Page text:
These kinds of extended shots characterise some of the duo’s most well-known works, above all The Way Things Go (1987), a 30-minute film in which elaborate chain reactions, such as a tyre knocking a candle that lights a firework, are constructed to do simple things, such as emptying an ashtray. Immense creativity and labour produce an ultimately simple outcome: in the end, it is the delight of a cheap trick. The aesthetic theorist Sianne Ngai has written that the way in which the chain reaction seems to work too hard and too little – all the effort, for what exactly? – makes it an example of a “gimmick”: a device we laugh at for its ingenuity and disdain for the way it seems too obvious, to be working too hard, drawing attention to its own effort. Kanalvideo does not just film an elaborately constructed gimmick; in its absurd excess of labour, it is the work of art as a gimmick. It is a marvel of ingenuity, but it is also a little silly. But then, what is the right amount of effort that should go into a work of art, exactly?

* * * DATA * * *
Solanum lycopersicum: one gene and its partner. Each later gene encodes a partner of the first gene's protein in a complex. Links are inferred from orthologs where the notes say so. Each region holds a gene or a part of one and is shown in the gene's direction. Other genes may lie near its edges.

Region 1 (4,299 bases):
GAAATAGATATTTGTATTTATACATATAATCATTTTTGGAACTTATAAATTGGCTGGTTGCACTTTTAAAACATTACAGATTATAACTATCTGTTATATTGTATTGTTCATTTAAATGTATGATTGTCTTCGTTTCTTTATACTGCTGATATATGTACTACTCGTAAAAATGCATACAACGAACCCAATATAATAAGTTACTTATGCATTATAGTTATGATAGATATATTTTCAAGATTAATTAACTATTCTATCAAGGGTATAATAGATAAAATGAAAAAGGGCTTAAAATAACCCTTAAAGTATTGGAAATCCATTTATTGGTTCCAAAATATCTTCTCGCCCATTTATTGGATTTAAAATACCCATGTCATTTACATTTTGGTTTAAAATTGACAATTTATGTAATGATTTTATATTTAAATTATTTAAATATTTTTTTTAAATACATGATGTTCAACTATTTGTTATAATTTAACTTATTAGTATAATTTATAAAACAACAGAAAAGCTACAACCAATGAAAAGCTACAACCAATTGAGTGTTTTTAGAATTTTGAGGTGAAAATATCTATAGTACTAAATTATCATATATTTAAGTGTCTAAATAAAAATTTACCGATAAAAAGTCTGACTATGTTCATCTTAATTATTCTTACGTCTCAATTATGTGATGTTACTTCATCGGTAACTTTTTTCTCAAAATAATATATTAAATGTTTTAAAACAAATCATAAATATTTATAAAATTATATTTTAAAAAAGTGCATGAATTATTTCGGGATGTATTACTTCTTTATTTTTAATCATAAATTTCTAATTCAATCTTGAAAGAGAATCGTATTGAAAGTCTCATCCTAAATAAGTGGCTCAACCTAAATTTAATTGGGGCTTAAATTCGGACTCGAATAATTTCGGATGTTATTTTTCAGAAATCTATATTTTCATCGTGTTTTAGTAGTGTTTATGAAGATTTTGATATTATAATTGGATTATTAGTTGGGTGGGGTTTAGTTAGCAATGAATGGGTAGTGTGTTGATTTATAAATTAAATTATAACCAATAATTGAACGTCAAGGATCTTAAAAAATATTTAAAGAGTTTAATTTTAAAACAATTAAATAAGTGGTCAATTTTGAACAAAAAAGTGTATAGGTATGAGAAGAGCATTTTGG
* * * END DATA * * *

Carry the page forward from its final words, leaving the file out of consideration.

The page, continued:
Peter Fischli David Weiss, Should I paint a pirate ship on my car with an armed figure on it holding a decapitated head by the hair?, installation view, Sprüth Magers, London, 2020. Courtesy Sprüth Magers. Photo: Stephen White.

Upstairs, in the third and final room, is the most recent work. Fotografias (2005) consists of eight white vitrines, each displaying a grid of 45 monochrome photographs, each photograph the same size: the 4 x 6 inch prints of disposable analogue cameras. Each photograph shows a closeup of something commonly seen as equally disposable: the painted decorations on fairground rides in the funfairs and Luna Parks that crop up over Europe each summer. Closeup and cropped, the images become the material of surreal fantasy: a smiling spider, a chipmunk playing a guitar, a glistening pair of high-heeled shoes. Displayed in a grid, the installation appears like an archive of vernacular images, organised by categories: scenes of space, animals, racing cars, oceans. Classified according to type, the genealogy of the images that have entered this vernacular become clear. Some are new, such as Disney characters. Some are old, such as a crude devil that could be the descendent of an illustration from a medieval manuscript.